Rendering, shadows, global illumination, participating media


This dissertation explores algorithms for rendering optimization realizable within a modern, complex rendering engine. The first part contains optimized rendering algorithms for ray tracing. Ray tracing algorithms typically provide properties of simplicity and robustness that are highly desirable in computer graphics. We offer several novel contributions to the problem of interactive ray tracing of complex lighting environments. We focus on the problem of maintaining interactivity as both geometric and lighting complexity grows without effecting the simplicity or robustness of ray tracing. First, we present a new algorithm called occlusion caching for accelerating the calculation of direct lighting from many light sources. We cache light visibility information sparsely across a scene. When rendering direct lighting for all pixels in a frame, we combine cached lighting information to determine whether or not shadow rays are needed. Since light visibility and scene location are highly correlated, our approach precludes the need for most shadow rays. Second, we present improvements to the irradiance caching algorithm. Here we demonstrate a new elliptical cache point spacing heuristic that reduces the number of cache points required by taking into account the direction of irradiance gradients. We also accelerate irradiance caching by efficiently and intuitively coupling it with occlusion caching. In the second part of this dissertation, we present optimizations to rendering algorithms for participating media. Specifically, we explore the implementation and use of photon beams as an efficient, intuitive artistic primitive. We detail our implementation of the photon iii beams algorithm into PhotoRealistic RenderMan (PRMan). We show how our implementation maintains the benefits of the industry standard Reyes rendering pipeline, with proper motion blur and depth of field. We detail an automatic photon beam generation algorithm, utilizing PRMan shadow maps. We accelerate the rendering of camera-facing photon beams by utilizing Gaussian quadrature for path integrals in place of ray marching. Our optimized implementation allows for incredible versatility and intuitiveness in artistic control of volumetric lighting effects. Finally, we demonstrate the usefulness of photon beams as artistic primitives by detailing their use in a feature-length animated film.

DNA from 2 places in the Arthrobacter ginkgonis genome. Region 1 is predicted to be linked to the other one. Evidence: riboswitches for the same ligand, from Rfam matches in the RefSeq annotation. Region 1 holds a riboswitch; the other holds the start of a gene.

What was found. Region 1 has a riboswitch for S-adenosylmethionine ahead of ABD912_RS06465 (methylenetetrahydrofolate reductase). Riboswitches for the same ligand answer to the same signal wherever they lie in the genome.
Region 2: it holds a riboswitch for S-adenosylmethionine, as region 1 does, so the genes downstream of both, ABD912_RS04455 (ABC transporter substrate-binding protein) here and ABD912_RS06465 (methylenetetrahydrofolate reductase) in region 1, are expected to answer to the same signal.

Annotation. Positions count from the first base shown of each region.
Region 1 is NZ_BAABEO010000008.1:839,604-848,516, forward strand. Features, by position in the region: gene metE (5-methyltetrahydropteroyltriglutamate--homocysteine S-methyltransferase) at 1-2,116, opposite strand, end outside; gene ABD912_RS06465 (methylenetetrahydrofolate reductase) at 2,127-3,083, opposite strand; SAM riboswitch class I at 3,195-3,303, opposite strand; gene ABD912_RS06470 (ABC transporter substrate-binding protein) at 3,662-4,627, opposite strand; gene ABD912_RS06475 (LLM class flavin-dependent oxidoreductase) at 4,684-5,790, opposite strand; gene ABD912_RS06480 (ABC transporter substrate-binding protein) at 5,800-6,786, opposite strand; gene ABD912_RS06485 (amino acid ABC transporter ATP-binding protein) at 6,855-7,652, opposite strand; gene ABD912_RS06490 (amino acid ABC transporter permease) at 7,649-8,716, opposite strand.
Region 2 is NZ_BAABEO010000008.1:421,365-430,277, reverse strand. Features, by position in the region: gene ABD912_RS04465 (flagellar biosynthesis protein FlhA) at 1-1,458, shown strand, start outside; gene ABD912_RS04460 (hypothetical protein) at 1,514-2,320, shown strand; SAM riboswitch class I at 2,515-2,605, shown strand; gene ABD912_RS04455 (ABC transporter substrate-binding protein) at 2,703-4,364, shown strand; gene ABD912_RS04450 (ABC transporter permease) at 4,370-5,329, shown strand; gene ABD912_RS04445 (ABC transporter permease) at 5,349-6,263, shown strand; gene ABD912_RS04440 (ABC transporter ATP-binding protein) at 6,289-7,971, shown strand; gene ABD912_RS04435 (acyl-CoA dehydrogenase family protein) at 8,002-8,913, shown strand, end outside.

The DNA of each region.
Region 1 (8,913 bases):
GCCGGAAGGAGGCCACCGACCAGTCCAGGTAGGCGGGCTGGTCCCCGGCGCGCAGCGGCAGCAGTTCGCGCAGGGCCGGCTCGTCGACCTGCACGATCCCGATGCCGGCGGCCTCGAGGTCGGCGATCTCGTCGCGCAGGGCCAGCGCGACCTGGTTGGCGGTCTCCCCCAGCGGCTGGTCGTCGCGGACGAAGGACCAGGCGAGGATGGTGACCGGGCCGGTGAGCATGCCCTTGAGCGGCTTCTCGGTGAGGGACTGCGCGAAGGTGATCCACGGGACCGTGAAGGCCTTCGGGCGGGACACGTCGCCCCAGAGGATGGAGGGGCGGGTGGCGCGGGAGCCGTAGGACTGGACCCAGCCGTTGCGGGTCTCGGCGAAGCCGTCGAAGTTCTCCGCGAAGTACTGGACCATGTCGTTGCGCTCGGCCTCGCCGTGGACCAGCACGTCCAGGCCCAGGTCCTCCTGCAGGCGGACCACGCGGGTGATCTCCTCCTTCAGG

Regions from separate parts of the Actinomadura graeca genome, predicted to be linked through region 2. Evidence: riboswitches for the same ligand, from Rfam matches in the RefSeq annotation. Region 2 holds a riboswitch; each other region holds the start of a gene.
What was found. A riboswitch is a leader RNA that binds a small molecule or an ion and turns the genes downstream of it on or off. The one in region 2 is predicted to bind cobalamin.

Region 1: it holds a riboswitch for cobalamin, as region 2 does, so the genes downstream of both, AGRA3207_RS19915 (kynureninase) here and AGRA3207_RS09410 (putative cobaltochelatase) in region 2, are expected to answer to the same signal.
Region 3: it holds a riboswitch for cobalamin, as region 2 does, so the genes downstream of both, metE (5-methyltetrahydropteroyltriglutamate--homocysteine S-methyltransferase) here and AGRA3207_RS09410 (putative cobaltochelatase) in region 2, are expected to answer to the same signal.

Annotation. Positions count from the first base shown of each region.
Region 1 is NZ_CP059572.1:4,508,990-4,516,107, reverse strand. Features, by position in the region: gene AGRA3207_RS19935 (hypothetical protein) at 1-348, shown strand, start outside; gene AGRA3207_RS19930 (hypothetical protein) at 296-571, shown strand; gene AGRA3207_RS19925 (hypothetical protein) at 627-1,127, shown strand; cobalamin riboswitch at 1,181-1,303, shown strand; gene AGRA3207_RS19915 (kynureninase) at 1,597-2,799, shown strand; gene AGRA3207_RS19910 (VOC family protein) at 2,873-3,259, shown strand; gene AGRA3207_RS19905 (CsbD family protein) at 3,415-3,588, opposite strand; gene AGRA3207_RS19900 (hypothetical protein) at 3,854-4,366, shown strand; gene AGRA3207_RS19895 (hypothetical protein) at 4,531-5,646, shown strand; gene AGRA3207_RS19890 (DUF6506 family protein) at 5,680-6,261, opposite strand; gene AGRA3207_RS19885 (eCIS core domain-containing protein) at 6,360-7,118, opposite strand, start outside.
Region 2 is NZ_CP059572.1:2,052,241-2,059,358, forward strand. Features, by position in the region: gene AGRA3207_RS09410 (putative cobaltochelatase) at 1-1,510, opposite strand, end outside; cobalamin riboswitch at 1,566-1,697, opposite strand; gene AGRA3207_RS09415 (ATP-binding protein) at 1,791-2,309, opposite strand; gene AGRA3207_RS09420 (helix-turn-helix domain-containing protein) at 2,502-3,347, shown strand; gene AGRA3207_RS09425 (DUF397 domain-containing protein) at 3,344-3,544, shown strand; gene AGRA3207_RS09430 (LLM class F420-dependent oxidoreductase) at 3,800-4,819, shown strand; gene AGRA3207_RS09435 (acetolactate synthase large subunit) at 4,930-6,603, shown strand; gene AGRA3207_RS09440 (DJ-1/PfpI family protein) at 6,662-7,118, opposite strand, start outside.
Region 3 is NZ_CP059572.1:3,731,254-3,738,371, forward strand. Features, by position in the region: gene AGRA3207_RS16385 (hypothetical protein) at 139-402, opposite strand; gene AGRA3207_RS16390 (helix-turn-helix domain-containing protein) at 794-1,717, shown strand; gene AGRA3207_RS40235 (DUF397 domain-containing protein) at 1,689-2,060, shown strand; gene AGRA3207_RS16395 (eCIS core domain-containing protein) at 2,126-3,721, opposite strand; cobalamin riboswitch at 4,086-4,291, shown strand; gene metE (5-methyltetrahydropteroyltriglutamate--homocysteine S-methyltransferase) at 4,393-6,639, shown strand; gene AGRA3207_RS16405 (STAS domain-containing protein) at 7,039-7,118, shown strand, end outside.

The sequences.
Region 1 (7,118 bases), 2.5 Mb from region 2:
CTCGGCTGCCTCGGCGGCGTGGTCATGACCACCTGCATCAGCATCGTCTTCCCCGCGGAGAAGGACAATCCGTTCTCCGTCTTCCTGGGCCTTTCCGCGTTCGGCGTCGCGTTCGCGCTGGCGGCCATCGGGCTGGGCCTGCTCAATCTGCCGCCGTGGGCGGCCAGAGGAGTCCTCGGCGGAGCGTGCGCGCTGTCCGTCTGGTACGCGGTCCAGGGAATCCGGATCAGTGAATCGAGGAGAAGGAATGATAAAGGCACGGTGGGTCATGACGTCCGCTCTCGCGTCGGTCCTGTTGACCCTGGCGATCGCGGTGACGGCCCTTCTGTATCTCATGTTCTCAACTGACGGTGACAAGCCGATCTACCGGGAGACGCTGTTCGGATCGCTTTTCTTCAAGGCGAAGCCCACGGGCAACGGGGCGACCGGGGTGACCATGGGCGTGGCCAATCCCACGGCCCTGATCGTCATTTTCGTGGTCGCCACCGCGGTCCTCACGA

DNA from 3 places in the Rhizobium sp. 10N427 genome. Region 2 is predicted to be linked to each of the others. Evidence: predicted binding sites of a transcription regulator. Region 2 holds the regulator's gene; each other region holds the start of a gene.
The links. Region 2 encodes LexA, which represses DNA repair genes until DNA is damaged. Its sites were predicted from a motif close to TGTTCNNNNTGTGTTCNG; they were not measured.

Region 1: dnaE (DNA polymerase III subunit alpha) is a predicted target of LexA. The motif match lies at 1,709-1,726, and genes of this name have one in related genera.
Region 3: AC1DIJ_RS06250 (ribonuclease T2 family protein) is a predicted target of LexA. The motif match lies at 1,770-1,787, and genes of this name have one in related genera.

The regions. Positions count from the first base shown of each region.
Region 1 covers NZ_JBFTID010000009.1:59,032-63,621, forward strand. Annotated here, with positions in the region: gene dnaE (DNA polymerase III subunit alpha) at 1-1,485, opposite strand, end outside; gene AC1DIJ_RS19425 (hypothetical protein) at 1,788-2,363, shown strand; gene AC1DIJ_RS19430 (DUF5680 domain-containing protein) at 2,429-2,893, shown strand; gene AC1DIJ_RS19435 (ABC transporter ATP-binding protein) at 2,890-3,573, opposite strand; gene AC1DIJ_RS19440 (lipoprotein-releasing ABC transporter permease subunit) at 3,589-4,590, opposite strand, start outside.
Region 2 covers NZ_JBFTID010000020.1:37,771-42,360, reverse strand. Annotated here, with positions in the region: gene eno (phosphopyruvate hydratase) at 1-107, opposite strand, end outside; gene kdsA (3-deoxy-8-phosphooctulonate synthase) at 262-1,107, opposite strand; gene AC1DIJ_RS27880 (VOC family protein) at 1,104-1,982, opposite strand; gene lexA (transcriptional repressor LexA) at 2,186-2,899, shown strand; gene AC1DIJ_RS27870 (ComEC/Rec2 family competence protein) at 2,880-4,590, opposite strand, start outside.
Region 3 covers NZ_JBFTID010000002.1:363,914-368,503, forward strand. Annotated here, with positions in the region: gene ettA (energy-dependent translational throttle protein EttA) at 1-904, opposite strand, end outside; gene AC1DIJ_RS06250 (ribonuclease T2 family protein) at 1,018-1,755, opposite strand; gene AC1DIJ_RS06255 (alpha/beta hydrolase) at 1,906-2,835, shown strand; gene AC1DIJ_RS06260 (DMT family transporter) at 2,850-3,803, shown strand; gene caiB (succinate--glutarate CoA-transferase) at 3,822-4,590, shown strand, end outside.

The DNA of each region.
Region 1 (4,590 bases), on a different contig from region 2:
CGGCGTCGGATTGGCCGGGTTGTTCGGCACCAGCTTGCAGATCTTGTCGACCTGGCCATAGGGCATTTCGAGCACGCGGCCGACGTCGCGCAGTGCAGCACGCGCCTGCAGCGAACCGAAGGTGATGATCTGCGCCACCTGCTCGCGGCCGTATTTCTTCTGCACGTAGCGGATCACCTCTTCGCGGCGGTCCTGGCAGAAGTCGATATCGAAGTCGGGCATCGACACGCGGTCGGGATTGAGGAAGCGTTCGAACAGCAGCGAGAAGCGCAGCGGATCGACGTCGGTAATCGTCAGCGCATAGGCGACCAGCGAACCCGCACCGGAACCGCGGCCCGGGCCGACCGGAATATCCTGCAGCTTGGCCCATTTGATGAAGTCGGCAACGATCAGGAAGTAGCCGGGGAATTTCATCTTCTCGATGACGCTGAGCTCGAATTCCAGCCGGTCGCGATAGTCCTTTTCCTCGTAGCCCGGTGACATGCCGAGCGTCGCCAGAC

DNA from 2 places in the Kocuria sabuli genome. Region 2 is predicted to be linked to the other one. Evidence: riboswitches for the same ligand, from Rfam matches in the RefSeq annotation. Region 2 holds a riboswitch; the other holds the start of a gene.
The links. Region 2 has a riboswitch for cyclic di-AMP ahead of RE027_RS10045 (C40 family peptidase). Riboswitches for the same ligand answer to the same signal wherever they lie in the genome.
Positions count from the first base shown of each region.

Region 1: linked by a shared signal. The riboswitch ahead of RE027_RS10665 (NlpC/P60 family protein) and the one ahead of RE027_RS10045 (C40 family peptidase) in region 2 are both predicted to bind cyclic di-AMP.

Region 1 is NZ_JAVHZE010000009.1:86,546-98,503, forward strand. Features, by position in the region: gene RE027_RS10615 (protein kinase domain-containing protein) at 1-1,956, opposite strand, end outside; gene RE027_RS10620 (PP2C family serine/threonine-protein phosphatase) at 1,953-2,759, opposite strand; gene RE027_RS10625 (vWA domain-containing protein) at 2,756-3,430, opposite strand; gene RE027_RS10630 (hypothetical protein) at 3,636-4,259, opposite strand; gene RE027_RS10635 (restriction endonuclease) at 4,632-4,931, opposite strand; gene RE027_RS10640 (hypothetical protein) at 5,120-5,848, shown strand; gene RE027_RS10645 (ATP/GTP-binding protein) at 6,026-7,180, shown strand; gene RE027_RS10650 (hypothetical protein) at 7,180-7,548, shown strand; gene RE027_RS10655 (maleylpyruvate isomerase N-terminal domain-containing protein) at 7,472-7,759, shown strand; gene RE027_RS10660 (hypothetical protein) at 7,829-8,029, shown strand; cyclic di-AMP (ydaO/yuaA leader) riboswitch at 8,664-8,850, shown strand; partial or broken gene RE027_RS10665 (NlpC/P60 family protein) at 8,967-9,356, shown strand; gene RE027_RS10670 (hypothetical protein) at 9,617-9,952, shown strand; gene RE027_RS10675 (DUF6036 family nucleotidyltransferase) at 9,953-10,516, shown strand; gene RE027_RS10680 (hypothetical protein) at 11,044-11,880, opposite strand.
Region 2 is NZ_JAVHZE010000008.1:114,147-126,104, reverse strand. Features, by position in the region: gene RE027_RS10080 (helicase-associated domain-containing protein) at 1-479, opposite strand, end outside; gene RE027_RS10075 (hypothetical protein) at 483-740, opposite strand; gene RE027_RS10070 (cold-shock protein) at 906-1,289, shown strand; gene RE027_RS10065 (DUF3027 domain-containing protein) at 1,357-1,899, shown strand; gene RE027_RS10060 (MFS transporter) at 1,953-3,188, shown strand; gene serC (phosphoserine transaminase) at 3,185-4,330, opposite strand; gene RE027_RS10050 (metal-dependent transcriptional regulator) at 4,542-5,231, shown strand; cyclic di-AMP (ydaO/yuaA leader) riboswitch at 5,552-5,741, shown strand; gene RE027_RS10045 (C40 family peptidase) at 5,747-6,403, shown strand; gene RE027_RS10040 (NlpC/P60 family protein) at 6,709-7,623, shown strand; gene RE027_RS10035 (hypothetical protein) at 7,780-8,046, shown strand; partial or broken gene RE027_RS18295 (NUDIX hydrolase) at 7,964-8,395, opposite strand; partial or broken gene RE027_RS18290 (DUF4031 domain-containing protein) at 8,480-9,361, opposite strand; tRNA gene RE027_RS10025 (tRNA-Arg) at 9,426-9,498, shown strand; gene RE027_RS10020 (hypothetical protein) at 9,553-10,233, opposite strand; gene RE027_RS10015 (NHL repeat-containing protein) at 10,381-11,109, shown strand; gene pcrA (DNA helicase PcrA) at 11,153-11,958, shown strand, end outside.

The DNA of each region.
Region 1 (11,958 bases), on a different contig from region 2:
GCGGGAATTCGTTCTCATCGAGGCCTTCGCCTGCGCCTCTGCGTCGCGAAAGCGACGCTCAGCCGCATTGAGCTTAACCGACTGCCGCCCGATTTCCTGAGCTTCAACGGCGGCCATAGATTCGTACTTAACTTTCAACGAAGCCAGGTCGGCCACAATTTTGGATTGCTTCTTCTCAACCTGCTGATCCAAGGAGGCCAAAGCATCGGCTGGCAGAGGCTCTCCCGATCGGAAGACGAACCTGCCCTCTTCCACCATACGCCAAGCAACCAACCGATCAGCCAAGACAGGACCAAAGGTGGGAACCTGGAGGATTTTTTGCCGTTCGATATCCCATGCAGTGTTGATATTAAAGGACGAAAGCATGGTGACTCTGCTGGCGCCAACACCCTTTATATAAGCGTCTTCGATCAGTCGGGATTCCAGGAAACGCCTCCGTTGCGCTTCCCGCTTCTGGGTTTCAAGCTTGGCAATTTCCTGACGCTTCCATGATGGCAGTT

If this is your thesis or dissertation, and want to learn how to access it or for more information about readership statistics, contact us at

Graduation Date





Hughes, Charles


Doctor of Philosophy (Ph.D.)


College of Engineering and Computer Science


Computer Science

Degree Program

Computer Science








Release Date

November 2017

Length of Campus-only Access

5 years

Access Status

Doctoral Dissertation (Campus-only Access)


Dissertations, Academic -- Engineering and Computer Science, Engineering and Computer Science -- Dissertations, Academic